How Obama's visit showed Oakland radios' unreliability

The Oakland Police Officers Association says the city's cops have no faith in their year-old radio system. The radios' faults were clearly demonstrated during President Barack Obama's visit earlier this week.

By , Associated Press

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    In this file photo, Carrie Medina, of Portland, Ore., argues with an Obama supporter during a protest in Oakland, Calif. A major portion of Oakland's year-old police radio system failed during President Obama's visit to the city this week.
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This city's year-old $18 million police radio system failed repeatedly during President Barack Obama's visit to Oakland on Monday and during protests surrounding it.

Many of the 100 police officers assigned to presidential security duty that day were unable at times to communicate through their radios with police dispatchers, and even with each other, during the president's fundraiser at a downtown theater, according to the head of the city's police union.

At one point, officers couldn't reach dispatchers for about 30 minutes, said Barry Donelan, president of the Oakland Police Officers Association. Another time, some officers reported that the radios failed altogether shortly after the president departed and some protesters began blocking downtown streets.

"It doesn't work, that's the bottom line. Our officers have absolutely no confidence with this current radio system," Donelan told The Associated Press on Thursday. "It puts my officers and the citizens they serve in serious jeopardy because of its unreliability."

City officials said Thursday that while some officers experienced some "intermittent" transmission problems, there never was a complete system shutdown and officers were able to communicate with each other.

"There was never a complete failure," said Police Chief Howard Jordan, who said he used the radio system on Monday.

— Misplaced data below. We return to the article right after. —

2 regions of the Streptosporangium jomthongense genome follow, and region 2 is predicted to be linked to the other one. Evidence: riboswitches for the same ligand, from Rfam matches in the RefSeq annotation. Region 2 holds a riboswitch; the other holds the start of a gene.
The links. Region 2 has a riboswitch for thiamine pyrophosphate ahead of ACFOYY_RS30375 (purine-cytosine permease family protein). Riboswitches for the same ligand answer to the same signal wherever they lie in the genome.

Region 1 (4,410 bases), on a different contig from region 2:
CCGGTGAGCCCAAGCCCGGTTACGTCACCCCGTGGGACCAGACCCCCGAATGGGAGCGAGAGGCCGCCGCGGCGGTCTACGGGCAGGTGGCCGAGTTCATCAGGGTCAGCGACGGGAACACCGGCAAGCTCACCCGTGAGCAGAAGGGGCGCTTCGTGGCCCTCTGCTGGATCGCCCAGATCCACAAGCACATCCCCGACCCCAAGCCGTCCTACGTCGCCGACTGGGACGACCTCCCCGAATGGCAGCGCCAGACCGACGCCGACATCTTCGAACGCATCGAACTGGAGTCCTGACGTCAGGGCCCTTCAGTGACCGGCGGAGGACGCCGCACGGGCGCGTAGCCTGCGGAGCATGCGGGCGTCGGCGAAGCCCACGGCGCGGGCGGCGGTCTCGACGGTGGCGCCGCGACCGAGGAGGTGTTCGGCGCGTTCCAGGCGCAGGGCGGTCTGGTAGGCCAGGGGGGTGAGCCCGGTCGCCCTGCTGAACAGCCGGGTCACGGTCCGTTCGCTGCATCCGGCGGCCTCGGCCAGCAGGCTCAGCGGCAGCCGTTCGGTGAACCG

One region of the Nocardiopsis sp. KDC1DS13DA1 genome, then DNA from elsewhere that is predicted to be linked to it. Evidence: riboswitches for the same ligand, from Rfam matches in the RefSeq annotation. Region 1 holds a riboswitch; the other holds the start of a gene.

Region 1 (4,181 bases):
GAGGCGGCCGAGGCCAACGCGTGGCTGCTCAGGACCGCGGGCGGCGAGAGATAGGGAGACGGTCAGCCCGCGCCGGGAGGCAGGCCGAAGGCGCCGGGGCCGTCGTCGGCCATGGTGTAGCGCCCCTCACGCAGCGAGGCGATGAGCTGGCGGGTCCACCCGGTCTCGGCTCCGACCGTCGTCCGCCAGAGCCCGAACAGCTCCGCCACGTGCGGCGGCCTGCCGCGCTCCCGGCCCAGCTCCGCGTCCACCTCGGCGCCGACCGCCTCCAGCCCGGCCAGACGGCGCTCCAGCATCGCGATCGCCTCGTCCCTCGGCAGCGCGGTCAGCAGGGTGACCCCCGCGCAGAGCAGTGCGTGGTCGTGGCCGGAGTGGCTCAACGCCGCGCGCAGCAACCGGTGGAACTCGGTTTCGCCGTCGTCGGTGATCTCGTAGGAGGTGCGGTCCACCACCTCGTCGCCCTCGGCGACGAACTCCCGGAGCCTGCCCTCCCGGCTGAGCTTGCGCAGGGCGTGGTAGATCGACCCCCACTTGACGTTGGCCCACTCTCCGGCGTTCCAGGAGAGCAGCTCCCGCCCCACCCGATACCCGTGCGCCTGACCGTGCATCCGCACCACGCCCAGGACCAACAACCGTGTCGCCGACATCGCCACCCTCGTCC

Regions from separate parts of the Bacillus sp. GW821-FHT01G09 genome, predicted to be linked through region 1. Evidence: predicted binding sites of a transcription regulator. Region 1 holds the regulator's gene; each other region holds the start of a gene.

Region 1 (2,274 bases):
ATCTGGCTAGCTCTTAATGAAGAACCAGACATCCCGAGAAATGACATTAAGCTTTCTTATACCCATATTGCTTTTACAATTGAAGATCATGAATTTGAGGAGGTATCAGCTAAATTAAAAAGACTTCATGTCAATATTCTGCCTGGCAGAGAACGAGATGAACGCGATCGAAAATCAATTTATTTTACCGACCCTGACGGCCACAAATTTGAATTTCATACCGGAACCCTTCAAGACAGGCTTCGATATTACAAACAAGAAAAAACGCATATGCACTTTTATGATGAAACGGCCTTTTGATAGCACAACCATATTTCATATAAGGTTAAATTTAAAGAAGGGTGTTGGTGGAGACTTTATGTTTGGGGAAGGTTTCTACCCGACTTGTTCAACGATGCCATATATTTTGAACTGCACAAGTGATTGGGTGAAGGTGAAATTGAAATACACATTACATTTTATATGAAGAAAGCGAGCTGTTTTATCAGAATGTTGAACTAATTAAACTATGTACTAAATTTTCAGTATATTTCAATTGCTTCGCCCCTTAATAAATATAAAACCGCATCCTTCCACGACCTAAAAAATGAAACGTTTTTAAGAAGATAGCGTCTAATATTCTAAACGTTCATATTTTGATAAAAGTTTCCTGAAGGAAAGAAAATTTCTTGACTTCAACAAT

The radio system that began operating in June 2011 was supposed to be a needed upgrade from the previous analog network reputed to have numerous dead zones in some of the most dangerous parts of town.

But the P25 digital system has been even more troublesome, plagued by breakdowns and dead spots that have left officers' vulnerable to blackouts across Oakland and even in many commercial buildings, including the basement of the downtown police headquarters.

An independent report commissioned by City Administrator Deanna Santana's office released last week said the new system needs numerous improvements due to "poor reception, unclear audio and speaker problems."

Santana said Thursday that the urgency to fix the system was prevalent long before Obama's visit.

"Clearly there are some issues for us to address," Santana said. "The urgency is always been one of the issues that's been front and center."

Calls to the U.S. Secret Service to inquire if they were aware about the radio issues were not immediately returned on Thursday.

Donelan said the radio problem, which averages about 500 glitches a month, is another setback in a department that has seen a 30 percent reduction in officers since 2010 and a 20 percent spike in violent crime this year.

"Our officers don't know when or where it's going to work a regular basis," Donelan said. "The failure becomes magnified when the president of the United States is here, but how about the on-duty officer is confronted with an armed suspect, needs some backup and his radio doesn't work? ...That puts the lives of everyone connected in jeopardy."

Monday's radio problems were caused by a cooling unit failure on a transmission tower in the Oakland Hills, police and city officials say. It was repaired Tuesday.

Oakland had fast-tracked the new system instead of joining a regional network of 40 agencies in Alameda and neighboring Contra Costa County that could provide a larger and more reliable service.

Bill McCammon, executive director of the East Bay Regional Communications system, said Oakland city officials contacted him after Monday's problems to learn more about the multicounty collaborative.

McCammon said he understands why the city might not want to ditch a radio system that cost millions of dollars, most of it federal grant money.

"We built and designed a system to include (Oakland) and we've been working with them before some of these things happened," said McCammon. "Clearly there's a sense of frustration on many levels with their system. But I believe that we have a much more reliable system with better coverage, and it may be more cost effective than just standing alone."

Santana said that the city has to figure out what within the city's current radio system could be preserved and what could be replaced or enhanced by joining the regional system.

"There are various options," Santana said. "We're looking at all options available to address improved performance."

Jordan said he wants a reliable system for the city's first responders.

"We want a system that works when we use it all of the time, and especially in times when it's critical incidents both for police and fire," Jordan said.

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